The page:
Things continue to escalate. Elle, finally 18, decided it was time to finally leave, as she always told her mother she would do. She couldn't stand it any longer. A few months before she turned 19, it finally happened. She had taken her belongings from the apartment little by little, storing them in a rented storage unit. The father didn't notice. She told her oldest brother to look after everyone in her place. Then, one early morning, she woke the father up from his sleep, and told him she was leaving. She wasn't coming back. He tried to protest, but she reminded him there was nothing he could do. She was 18, and she was going. She held her breath as she quickly left the apartment that was host to so many horrible memories. Elle did not even have time to say a proper goodbye to her siblings. She knew she couldn't linger. After the shock wore off, she knew he'd be looking for her. As soon as she walked a block away, she turned a corner so her direction couldn't be seen from the front of the apartment. She walked another block, and turned the corner again. Only now did she let herself cry as she continued to walk away. She worried for her mother and siblings. But what could she do? It was time for her to finally begin her life. Two blocks later, she ducked into a parkade, and she was safe. She'd done it. She was free.
As it turned out, this is exactly what had to happen. A year later, the mother escaped with all of the children, and the grandfather, too. Once she finally knew that her husband was abusing their children, too, she knew she had to get them out. She tried to speak to him reasonably, and he threatened to kill her, and their children, if she ever left him. With no other choice, she escaped much the same way her daughter did. The mother and her other four children still live together. Far away from the father, they are finally safe, and finally happy. You'll be happy to know the little girl is, too. In the five years after she moved away, she married her best friend, and started a family of her own. They continue to live happily ever after, even though not quite like it goes in the fairytale.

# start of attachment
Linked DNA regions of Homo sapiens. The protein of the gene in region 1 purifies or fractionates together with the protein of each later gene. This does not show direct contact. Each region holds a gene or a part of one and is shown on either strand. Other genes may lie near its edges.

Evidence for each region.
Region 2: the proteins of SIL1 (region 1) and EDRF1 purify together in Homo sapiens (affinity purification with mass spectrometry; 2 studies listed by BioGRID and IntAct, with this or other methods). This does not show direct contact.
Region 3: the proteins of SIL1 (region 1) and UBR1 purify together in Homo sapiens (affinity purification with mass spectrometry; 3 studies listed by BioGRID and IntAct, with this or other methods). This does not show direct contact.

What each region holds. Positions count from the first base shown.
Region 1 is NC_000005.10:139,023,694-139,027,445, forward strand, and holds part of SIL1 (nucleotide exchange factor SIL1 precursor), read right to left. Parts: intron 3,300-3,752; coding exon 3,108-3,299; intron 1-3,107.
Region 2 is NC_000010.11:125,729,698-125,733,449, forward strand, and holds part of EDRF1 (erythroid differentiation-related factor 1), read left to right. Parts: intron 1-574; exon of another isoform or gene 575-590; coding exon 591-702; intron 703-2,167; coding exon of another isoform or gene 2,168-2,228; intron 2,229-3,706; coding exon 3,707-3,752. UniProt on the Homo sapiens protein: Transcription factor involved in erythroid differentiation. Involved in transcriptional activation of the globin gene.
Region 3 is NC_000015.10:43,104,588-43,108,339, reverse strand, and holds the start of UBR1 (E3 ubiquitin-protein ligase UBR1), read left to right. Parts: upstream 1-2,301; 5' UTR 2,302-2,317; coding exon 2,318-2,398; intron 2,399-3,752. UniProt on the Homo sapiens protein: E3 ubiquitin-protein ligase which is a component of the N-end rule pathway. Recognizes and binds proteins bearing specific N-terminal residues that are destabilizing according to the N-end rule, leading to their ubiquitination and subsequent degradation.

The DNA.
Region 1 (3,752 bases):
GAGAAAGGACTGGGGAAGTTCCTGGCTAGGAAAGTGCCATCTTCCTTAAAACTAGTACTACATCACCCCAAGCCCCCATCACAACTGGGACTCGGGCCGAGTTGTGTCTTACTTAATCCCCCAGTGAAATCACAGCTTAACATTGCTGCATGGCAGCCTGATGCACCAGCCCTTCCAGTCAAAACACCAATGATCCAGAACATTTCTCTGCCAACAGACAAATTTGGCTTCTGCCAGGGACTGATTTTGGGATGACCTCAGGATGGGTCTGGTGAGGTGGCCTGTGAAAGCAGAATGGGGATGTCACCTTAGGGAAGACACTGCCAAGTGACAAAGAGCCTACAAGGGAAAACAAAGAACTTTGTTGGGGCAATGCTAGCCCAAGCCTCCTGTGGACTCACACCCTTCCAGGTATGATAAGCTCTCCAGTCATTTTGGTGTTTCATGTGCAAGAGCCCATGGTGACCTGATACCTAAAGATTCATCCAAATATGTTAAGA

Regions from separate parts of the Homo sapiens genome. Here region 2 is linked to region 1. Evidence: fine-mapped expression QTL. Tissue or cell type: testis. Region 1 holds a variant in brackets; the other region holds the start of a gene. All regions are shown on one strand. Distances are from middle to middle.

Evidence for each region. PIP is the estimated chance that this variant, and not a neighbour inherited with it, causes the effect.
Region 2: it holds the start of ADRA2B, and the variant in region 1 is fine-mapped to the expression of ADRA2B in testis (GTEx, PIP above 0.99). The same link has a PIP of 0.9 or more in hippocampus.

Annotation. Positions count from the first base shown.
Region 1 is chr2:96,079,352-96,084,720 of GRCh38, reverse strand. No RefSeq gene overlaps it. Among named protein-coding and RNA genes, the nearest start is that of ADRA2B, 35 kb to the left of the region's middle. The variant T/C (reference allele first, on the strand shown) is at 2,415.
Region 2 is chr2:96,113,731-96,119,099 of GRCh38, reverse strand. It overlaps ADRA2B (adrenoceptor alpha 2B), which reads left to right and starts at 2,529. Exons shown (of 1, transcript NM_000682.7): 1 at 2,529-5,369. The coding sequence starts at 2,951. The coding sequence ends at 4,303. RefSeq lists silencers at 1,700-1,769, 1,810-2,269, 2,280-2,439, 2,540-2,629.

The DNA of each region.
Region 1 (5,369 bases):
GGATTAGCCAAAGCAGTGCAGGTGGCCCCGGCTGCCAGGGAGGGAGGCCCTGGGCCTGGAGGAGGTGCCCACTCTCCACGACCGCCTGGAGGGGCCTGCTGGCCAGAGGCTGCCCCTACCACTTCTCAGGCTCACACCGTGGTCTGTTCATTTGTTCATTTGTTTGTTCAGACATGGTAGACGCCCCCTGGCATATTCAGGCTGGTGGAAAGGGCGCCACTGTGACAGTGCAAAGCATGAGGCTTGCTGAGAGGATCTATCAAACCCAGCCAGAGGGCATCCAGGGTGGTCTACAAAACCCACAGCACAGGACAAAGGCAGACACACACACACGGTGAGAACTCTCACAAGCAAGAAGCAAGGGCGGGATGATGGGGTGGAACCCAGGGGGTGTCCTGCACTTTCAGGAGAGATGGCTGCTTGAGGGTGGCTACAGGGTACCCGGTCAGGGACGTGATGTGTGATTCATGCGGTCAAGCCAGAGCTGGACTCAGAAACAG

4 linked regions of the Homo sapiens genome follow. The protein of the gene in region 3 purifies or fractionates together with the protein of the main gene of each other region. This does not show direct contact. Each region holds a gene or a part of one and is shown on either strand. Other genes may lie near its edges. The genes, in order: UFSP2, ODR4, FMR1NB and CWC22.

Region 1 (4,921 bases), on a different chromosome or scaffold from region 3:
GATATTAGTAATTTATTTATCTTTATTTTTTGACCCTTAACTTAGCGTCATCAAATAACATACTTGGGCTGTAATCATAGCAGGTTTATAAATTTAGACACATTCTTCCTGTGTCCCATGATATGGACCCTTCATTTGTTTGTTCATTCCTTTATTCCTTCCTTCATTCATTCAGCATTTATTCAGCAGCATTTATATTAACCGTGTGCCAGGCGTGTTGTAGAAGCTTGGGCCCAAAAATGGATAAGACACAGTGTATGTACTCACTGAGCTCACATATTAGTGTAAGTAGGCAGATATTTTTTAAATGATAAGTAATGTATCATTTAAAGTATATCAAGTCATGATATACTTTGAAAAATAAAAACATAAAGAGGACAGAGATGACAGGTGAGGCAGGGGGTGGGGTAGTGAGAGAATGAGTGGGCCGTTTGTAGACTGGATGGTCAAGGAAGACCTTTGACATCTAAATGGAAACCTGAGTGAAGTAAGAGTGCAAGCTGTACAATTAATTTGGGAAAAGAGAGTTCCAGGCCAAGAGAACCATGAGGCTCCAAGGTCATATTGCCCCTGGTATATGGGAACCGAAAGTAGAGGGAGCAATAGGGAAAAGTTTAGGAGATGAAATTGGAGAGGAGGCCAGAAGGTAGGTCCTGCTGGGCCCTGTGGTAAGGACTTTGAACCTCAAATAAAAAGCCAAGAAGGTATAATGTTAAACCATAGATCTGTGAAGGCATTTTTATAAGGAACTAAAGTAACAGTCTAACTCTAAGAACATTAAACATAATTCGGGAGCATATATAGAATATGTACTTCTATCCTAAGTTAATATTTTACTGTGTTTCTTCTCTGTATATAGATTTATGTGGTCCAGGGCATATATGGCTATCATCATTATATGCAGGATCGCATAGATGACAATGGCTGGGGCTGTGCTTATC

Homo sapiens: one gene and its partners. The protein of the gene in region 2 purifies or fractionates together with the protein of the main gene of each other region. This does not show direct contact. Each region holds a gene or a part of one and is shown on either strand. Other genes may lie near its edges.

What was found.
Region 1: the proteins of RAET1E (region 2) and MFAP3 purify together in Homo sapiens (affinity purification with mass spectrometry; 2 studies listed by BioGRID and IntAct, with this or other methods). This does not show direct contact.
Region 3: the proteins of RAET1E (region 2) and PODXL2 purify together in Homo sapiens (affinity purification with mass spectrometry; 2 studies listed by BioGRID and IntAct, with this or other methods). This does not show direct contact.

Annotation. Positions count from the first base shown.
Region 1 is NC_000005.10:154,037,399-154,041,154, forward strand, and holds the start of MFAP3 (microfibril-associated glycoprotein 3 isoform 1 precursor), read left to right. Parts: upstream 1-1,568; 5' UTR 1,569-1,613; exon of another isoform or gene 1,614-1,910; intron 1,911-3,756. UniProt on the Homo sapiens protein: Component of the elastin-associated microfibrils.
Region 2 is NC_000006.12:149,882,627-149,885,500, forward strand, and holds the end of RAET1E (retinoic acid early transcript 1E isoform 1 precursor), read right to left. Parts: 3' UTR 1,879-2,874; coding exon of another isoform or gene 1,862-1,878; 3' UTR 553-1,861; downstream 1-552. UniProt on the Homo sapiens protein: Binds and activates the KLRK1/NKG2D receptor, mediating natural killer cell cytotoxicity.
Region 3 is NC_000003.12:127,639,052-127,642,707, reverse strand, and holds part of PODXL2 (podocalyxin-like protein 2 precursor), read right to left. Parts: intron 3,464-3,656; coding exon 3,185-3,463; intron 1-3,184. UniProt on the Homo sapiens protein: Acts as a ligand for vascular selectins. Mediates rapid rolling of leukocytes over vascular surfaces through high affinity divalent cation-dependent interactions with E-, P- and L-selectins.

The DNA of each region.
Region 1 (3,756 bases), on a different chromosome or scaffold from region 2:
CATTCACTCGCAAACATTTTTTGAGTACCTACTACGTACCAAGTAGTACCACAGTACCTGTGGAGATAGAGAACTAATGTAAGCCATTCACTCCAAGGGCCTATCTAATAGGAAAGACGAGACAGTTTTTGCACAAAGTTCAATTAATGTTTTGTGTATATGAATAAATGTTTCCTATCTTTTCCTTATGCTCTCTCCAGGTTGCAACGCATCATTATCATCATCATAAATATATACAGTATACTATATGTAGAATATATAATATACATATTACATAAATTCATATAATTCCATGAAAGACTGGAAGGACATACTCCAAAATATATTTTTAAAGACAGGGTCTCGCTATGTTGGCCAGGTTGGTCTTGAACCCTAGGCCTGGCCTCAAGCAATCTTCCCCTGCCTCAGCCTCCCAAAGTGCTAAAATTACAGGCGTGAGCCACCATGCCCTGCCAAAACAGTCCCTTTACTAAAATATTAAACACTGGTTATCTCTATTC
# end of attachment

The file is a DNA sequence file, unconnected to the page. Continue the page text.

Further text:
There's something else you should probably know. That little girl is not made up. Nor was she simply inspired by the countless experiences that children around the world have been subject to.
That little girl was me.
We cannot control our pasts. We can only control the now, and in that way shape our future. The textbooks say that you become your parents, and that we will repeat their mistakes. That we all have a tendency to recreate the conditions in which we grow up, continuing the cycle, however vicious it may be. But I am telling you it doesn't have to be this way. To anyone who's childhood was less than ordinary, I tell you this: you deserve better, and you can do better. You cannot change what happened, but you can decide how to live your life now. You choose how you act and how you feel from this point forward. Accept your past, and embrace the future. Whether you have experienced, or are experiencing, domestic violence, bullying, or any other type of abuse... You are strong, and powerful, and you can break the cycle.